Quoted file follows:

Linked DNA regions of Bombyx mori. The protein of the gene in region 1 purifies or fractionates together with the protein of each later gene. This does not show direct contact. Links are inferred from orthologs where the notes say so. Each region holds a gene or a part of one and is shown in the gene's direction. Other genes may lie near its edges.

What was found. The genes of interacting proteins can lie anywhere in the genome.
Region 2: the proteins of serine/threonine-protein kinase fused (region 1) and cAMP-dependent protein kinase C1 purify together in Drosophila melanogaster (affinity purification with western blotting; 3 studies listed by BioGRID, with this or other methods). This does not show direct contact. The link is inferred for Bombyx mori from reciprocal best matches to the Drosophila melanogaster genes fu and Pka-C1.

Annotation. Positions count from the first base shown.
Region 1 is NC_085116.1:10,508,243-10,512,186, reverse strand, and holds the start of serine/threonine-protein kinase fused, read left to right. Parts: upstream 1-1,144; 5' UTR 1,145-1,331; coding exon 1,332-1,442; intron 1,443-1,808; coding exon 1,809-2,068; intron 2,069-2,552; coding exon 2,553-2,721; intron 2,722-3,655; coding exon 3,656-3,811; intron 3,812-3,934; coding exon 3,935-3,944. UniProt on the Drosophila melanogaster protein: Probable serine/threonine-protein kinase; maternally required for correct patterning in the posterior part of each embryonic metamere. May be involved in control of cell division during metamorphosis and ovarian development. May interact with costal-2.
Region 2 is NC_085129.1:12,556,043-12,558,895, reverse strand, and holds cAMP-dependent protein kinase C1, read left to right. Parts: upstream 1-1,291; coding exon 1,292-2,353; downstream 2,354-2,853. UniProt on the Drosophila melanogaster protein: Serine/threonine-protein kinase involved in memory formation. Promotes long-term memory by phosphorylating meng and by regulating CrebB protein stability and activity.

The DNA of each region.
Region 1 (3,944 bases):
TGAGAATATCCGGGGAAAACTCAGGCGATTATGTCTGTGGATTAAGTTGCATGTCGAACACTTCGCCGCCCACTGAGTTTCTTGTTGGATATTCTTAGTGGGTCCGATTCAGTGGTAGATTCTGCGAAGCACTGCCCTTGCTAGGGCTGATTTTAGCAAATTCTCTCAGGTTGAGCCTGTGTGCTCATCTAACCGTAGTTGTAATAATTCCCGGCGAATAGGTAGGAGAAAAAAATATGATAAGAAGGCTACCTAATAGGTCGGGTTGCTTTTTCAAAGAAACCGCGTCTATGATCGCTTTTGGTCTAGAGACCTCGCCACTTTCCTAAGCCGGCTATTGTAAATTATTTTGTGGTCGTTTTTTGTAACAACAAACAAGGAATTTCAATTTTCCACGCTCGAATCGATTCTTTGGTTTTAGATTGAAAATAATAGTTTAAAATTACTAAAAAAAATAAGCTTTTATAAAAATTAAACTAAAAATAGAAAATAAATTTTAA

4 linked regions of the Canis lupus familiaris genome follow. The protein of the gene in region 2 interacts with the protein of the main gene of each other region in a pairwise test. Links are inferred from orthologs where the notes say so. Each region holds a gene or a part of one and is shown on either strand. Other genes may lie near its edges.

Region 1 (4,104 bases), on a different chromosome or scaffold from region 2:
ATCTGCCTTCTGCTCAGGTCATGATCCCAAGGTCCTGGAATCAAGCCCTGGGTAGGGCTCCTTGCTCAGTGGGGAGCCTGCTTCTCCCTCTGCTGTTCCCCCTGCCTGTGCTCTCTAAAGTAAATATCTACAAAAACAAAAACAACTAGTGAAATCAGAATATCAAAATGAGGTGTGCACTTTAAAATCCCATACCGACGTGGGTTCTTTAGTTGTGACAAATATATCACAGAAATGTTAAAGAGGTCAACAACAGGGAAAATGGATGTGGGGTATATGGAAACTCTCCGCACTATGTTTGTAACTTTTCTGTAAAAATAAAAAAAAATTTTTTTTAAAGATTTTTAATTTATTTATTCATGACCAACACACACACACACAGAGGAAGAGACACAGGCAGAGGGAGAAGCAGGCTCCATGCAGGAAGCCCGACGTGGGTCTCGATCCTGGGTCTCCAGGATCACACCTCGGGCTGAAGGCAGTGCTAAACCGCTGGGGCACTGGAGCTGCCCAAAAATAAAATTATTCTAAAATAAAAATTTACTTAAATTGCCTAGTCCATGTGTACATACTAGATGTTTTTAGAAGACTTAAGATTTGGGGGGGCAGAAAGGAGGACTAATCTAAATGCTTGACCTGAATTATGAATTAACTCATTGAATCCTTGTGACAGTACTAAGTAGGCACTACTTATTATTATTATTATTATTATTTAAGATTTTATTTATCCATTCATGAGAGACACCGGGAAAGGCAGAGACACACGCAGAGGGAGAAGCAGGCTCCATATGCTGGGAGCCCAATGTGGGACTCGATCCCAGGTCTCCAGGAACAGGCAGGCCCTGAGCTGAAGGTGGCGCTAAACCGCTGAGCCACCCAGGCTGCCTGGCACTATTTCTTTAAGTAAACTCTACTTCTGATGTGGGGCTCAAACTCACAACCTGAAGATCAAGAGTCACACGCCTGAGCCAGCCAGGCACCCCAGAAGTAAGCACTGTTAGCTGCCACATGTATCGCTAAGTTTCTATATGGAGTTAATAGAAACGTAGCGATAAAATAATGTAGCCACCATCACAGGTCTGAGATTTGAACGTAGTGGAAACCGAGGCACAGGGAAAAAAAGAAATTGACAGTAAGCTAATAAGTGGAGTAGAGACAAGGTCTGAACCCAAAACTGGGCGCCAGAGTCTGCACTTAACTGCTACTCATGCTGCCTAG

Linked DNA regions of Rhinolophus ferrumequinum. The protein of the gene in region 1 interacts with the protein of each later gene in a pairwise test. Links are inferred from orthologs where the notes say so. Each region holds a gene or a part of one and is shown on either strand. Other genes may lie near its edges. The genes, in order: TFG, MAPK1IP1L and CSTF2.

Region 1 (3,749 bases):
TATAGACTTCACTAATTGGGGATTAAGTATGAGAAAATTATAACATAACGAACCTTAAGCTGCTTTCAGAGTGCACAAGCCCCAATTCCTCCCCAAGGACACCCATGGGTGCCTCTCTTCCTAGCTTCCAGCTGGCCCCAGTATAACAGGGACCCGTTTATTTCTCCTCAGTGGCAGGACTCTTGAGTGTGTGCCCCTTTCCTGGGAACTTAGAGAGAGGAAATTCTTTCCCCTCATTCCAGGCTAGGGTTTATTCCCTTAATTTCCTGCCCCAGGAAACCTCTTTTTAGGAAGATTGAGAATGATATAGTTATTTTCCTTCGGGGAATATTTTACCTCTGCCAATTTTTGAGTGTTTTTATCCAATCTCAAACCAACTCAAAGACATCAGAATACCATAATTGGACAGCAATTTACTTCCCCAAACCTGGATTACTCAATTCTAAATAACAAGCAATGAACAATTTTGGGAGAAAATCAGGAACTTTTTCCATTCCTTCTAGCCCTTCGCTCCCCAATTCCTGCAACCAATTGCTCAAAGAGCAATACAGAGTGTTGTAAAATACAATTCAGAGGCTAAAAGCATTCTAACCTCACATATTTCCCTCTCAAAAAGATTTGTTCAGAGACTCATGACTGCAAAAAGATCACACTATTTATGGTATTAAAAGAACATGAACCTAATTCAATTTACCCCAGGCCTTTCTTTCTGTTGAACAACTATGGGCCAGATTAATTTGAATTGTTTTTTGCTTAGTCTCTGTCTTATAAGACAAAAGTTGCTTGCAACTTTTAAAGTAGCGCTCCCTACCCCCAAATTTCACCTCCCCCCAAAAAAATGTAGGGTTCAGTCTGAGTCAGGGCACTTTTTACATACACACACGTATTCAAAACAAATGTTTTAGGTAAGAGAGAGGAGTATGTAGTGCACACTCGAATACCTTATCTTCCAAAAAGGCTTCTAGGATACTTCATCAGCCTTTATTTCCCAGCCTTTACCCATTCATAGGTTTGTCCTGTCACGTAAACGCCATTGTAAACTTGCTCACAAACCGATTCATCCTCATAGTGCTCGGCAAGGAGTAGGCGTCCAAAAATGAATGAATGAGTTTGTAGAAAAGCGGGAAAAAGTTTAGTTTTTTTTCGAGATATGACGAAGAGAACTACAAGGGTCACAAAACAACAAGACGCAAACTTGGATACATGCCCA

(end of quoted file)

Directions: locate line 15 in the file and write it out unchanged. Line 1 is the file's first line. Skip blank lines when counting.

TATAGACTTCACTAATTGGGGATTAAGTATGAGAAAATTATAACATAACGAACCTTAAGCTGCTTTCAGAGTGCACAAGCCCCAATTCCTCCCCAAGGACACCCATGGGTGCCTCTCTTCCTAGCTTCCAGCTGGCCCCAGTATAACAGGGACCCGTTTATTTCTCCTCAGTGGCAGGACTCTTGAGTGTGTGCCCCTTTCCTGGGAACTTAGAGAGAGGAAATTCTTTCCCCTCATTCCAGGCTAGGGTTTATTCCCTTAATTTCCTGCCCCAGGAAACCTCTTTTTAGGAAGATTGAGAATGATATAGTTATTTTCCTTCGGGGAATATTTTACCTCTGCCAATTTTTGAGTGTTTTTATCCAATCTCAAACCAACTCAAAGACATCAGAATACCATAATTGGACAGCAATTTACTTCCCCAAACCTGGATTACTCAATTCTAAATAACAAGCAATGAACAATTTTGGGAGAAAATCAGGAACTTTTTCCATTCCTTCTAGCCCTTCGCTCCCCAATTCCTGCAACCAATTGCTCAAAGAGCAATACAGAGTGTTGTAAAATACAATTCAGAGGCTAAAAGCATTCTAACCTCACATATTTCCCTCTCAAAAAGATTTGTTCAGAGACTCATGACTGCAAAAAGATCACACTATTTATGGTATTAAAAGAACATGAACCTAATTCAATTTACCCCAGGCCTTTCTTTCTGTTGAACAACTATGGGCCAGATTAATTTGAATTGTTTTTTGCTTAGTCTCTGTCTTATAAGACAAAAGTTGCTTGCAACTTTTAAAGTAGCGCTCCCTACCCCCAAATTTCACCTCCCCCCAAAAAAATGTAGGGTTCAGTCTGAGTCAGGGCACTTTTTACATACACACACGTATTCAAAACAAATGTTTTAGGTAAGAGAGAGGAGTATGTAGTGCACACTCGAATACCTTATCTTCCAAAAAGGCTTCTAGGATACTTCATCAGCCTTTATTTCCCAGCCTTTACCCATTCATAGGTTTGTCCTGTCACGTAAACGCCATTGTAAACTTGCTCACAAACCGATTCATCCTCATAGTGCTCGGCAAGGAGTAGGCGTCCAAAAATGAATGAATGAGTTTGTAGAAAAGCGGGAAAAAGTTTAGTTTTTTTTCGAGATATGACGAAGAGAACTACAAGGGTCACAAAACAACAAGACGCAAACTTGGATACATGCCCA